I believe that the tide in Indiana has truly turned. Though an assault on the Constitution no doubt will return next year, its chances of success diminish with each day, for Hoosiers will find only more courage to speak up as so many already have.
By a fluke of the Constitution in Indiana, we are lucky. Those who prosecuted these marriage cases played Russian Roulette with a gun of 29 chambers, 27 of which held bullets. Arizona and Indiana alone survived the game. It was a bad strategy.
For 27 states, the marriage strategy was a disaster of epic and generational proportions. For us, daylight is coming fast. In contrast to 10 years ago, when merely holding a cocktail party to support a candidate was cause for press coverage and job loss, today every editorial board in the State of Indiana that has spoken about the amendment, spoke for us, and Indiana's leading employers have finally stepped to the plate. In my estimation, the tipping point has passed.... it can only get better for us now, provided that people of sound mind can continue to coordinate on tactics and strategy through Indiana Equality, and provided that personal vendettas die a deserving death. (The community needs the competence and consensus demonstrated by organizational leaders around the coalitional round table of Indiana Equality; too much criticism of IE in my opinion came from people who could not establish personal leadership credibility in an environment of sober, rational thinkers. The community has been buffeted too often by too many people struggling understandably with depression and borderline personality disorder, psychoses producing low self-esteem, hyper-sensitivity, and needs to resolve those personal issues by way of public attention.)
I had personally hoped to achieve in coordination with others the passage of civil rights legislation, so that I could say to myself I had done my part. A younger generation of gays could take on the fight for equality in relationship rights. But the imperative of defeating the amendment supplanted all else, for what could any in the future accomplish, if we failed to defeat this attack upon even the principle of constitutional equality under the law?
This amendment now will be defeated, I believe. While not inevitable, its defeat is overwhelmingly likely. Suddenly, we are finding a tide of hatred receding (though not yet gone), a swamp of intolerance draining, and ground firm enough to speak confidently not only for measures to protect civil rights, but for relationship rights as well. People of sound mind gathering to discuss strategy will be able, in my estimation, to prosecute that strategy successfully, so long as they don't surrender to foolishness. Let court fights as a leading strategy find their end. Let a respect for Hoosiers of good will (of both parties) prevail. The more we attend to political success in Indiana, coordinating strategy in coalition with the churches, the businesses, and the community groups and allies across the state, the more success we will find.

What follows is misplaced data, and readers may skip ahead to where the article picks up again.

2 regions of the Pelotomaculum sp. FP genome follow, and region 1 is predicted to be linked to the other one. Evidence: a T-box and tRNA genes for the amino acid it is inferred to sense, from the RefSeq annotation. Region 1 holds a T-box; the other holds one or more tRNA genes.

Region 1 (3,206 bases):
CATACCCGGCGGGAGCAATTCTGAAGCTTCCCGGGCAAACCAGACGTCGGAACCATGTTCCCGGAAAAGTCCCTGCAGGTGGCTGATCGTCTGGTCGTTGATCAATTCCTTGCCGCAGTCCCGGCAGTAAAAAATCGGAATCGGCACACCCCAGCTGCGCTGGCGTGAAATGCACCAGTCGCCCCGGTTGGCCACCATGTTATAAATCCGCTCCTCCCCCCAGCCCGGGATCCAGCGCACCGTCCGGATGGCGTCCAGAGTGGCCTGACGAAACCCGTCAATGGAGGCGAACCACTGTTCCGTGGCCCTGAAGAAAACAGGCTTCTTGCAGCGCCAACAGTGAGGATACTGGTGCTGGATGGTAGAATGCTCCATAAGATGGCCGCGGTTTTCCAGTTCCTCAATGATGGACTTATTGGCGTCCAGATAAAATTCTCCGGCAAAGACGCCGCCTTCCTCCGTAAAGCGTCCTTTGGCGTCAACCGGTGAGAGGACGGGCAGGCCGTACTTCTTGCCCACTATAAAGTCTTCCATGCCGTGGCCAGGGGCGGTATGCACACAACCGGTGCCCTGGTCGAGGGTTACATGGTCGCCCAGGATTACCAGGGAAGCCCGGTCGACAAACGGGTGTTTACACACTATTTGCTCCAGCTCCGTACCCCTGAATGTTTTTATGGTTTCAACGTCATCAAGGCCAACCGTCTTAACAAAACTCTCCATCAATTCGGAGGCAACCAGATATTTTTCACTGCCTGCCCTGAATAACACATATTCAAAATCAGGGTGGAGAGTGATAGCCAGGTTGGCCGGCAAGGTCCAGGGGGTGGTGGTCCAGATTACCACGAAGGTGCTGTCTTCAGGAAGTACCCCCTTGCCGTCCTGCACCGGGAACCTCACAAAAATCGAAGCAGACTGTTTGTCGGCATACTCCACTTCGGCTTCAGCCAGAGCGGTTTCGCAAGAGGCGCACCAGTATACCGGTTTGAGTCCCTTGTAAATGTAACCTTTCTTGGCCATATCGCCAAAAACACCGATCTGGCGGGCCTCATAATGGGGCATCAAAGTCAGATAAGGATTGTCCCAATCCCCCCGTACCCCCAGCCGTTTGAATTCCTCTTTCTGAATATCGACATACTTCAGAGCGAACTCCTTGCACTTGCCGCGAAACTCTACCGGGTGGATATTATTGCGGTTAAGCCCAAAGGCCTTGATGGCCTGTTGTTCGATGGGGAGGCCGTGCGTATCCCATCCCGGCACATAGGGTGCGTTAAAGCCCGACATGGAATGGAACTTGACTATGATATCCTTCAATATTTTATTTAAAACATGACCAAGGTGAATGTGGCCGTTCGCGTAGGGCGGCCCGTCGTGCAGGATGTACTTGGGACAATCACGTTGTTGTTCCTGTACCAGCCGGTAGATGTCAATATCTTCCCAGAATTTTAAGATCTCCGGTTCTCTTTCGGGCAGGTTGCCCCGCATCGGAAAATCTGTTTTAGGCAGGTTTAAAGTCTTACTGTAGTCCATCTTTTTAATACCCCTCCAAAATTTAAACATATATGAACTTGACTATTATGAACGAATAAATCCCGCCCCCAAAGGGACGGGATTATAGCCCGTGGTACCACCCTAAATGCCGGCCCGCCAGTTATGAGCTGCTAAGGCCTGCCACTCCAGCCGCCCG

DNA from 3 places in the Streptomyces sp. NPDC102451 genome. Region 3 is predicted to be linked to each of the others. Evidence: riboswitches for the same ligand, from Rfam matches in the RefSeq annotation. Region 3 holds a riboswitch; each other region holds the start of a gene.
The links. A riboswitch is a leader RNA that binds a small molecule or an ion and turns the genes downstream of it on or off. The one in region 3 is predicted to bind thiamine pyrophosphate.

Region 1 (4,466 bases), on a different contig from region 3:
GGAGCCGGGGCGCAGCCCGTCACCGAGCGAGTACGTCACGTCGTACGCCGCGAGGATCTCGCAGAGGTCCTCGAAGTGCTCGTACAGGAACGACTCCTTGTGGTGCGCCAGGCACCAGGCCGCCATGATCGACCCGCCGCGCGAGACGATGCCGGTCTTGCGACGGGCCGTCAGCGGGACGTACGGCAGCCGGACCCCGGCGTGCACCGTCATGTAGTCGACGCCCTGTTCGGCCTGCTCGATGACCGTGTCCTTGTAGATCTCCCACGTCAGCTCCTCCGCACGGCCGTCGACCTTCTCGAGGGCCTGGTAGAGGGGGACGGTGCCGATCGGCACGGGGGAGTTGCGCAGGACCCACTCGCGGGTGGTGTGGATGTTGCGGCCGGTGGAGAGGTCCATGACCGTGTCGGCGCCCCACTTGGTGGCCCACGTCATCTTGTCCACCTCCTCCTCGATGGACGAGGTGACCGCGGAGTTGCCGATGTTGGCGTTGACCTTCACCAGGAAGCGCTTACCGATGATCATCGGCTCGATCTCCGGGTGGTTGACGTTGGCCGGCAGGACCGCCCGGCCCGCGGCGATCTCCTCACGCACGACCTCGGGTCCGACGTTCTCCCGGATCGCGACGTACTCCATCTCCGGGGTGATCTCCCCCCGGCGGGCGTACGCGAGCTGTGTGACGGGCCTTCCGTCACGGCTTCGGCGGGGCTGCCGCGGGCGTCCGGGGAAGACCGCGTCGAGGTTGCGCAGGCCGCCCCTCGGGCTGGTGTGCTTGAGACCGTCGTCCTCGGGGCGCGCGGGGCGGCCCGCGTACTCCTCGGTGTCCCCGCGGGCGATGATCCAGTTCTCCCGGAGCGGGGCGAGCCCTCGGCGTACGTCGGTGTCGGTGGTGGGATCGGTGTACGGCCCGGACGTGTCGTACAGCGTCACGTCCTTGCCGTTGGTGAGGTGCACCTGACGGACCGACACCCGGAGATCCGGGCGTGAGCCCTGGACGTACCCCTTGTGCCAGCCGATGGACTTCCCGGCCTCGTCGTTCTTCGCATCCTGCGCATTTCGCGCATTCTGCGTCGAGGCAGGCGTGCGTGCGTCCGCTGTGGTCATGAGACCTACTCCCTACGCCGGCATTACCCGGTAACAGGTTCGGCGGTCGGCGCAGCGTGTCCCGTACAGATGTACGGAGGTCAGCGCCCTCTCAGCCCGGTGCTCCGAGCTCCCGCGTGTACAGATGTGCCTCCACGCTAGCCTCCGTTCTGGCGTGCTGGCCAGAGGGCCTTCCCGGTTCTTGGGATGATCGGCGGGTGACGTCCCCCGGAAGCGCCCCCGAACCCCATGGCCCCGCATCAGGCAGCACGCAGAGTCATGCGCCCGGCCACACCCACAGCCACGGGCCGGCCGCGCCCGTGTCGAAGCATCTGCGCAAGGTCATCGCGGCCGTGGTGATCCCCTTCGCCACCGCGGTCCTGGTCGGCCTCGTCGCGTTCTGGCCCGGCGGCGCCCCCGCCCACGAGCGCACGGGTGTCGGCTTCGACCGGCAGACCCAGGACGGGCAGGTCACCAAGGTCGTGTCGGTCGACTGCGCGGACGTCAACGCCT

Progress is in our future, and that future is coming fast. As the editorial boards, corporations, churches, and increasing number of politicians have either spoken or lent quiet important support, a sense of personal pride in Indiana is returning for me. When I sat at my desk and received a message that Eli Lilly, was announcing its opposition to SJR-7, I admit I cried. That was the moment I knew we would survive this Constitutional crisis and that the Hoosier center had finally become our allies. While I have always known Indiana is where I would live, Indiana feels like home again.
A Good Bye
For 10 years, every spare ounce of energy and every spare dollar of mine has gone into the cause, contributing it all in succession to Log Cabin, Justice, Inc., the Interfaith Coalition, the Rainbow Chamber, Indiana Equality, First Republicans (a moderate Republican group characterized by the willingness of the Board to oppose SJR-7 publicly, among its other causes), and innumerable quiet initiatives. I've put up with anonymous and not-so-anonymous attacks on my integrity and motivations. I've spent thousands of hours quietly lobbying government, media, and businesses (without pay, of course) for the gay and the transgendered communities. I've given money to politicians and sponsored or contributed to organizations either at the request of community strategists or to maintain strong inter-relations for the organizations I've served. Even though I manage and counsel it for others, I haven't made a retirement contribution since I was fired 10 years ago. Nor have I paid for a real vacation. While so many did so much to defeat this amendment, much of which will not be known to the community, I know what I did,and I know I did as much as I possibly could. I'm satisfied I've done my part.
For 10 years I have placed my own sense of life and career on a back burner. My firm has served as platform, but I have not grown it, nor attended seriously either to its potential or mine. As I have diverted my gaze from the Statehouse, I see suddenly and clearly what we can do to make our firm important in finance both here and abroad. It's exciting, and we've created a division to do it. (Don't worry, Clients, I will continue to provide financial planning and asset management.)
I have a few things more that I may or may not post in the coming weeks that speak to some specific remaining matters on my mind. And no doubt I will still have some missions to perform as Indiana Equality or the Rainbow Chamber may direct or request. For the most part, though, my service on this blog and in glbt community organizations has run its course. Thank you all for your help, support, fellowship, and friendship over the years.
(I owe a great deal especially to my partner, Tom, whose love, patience, and support has made my own efforts possible. I don't imply that life has been harsh. To the contrary, I know I have been very fortunate.)